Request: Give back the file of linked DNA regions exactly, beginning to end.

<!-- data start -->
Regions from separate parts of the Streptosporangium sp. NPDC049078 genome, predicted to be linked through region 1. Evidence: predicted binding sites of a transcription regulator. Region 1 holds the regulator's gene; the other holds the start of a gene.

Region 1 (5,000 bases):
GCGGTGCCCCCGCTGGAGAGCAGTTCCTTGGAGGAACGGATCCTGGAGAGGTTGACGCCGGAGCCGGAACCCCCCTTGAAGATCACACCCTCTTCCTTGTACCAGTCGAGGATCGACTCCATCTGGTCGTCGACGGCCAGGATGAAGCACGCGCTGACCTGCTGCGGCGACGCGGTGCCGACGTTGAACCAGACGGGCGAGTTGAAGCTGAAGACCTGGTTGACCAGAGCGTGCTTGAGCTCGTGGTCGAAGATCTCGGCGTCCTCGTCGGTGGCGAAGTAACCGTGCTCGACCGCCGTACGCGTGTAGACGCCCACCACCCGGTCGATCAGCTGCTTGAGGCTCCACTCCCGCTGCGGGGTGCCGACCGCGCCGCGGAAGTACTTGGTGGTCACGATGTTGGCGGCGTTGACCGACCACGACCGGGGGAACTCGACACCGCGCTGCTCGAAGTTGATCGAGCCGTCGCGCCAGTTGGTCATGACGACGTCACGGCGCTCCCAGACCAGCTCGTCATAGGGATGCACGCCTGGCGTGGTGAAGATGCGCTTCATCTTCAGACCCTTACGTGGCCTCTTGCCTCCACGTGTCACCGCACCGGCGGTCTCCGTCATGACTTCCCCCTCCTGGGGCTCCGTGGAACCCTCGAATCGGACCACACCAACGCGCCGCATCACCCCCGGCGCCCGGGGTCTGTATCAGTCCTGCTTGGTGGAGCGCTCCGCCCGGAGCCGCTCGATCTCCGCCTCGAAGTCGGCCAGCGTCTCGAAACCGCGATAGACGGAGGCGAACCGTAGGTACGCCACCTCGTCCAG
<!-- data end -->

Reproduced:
Regions from separate parts of the Streptosporangium sp. NPDC049078 genome, predicted to be linked through region 1. Evidence: predicted binding sites of a transcription regulator. Region 1 holds the regulator's gene; the other holds the start of a gene.

Region 1 (5,000 bases):
GCGGTGCCCCCGCTGGAGAGCAGTTCCTTGGAGGAACGGATCCTGGAGAGGTTGACGCCGGAGCCGGAACCCCCCTTGAAGATCACACCCTCTTCCTTGTACCAGTCGAGGATCGACTCCATCTGGTCGTCGACGGCCAGGATGAAGCACGCGCTGACCTGCTGCGGCGACGCGGTGCCGACGTTGAACCAGACGGGCGAGTTGAAGCTGAAGACCTGGTTGACCAGAGCGTGCTTGAGCTCGTGGTCGAAGATCTCGGCGTCCTCGTCGGTGGCGAAGTAACCGTGCTCGACCGCCGTACGCGTGTAGACGCCCACCACCCGGTCGATCAGCTGCTTGAGGCTCCACTCCCGCTGCGGGGTGCCGACCGCGCCGCGGAAGTACTTGGTGGTCACGATGTTGGCGGCGTTGACCGACCACGACCGGGGGAACTCGACACCGCGCTGCTCGAAGTTGATCGAGCCGTCGCGCCAGTTGGTCATGACGACGTCACGGCGCTCCCAGACCAGCTCGTCATAGGGATGCACGCCTGGCGTGGTGAAGATGCGCTTCATCTTCAGACCCTTACGTGGCCTCTTGCCTCCACGTGTCACCGCACCGGCGGTCTCCGTCATGACTTCCCCCTCCTGGGGCTCCGTGGAACCCTCGAATCGGACCACACCAACGCGCCGCATCACCCCCGGCGCCCGGGGTCTGTATCAGTCCTGCTTGGTGGAGCGCTCCGCCCGGAGCCGCTCGATCTCCGCCTCGAAGTCGGCCAGCGTCTCGAAACCGCGATAGACGGAGGCGAACCGTAGGTACGCCACCTCGTCCAG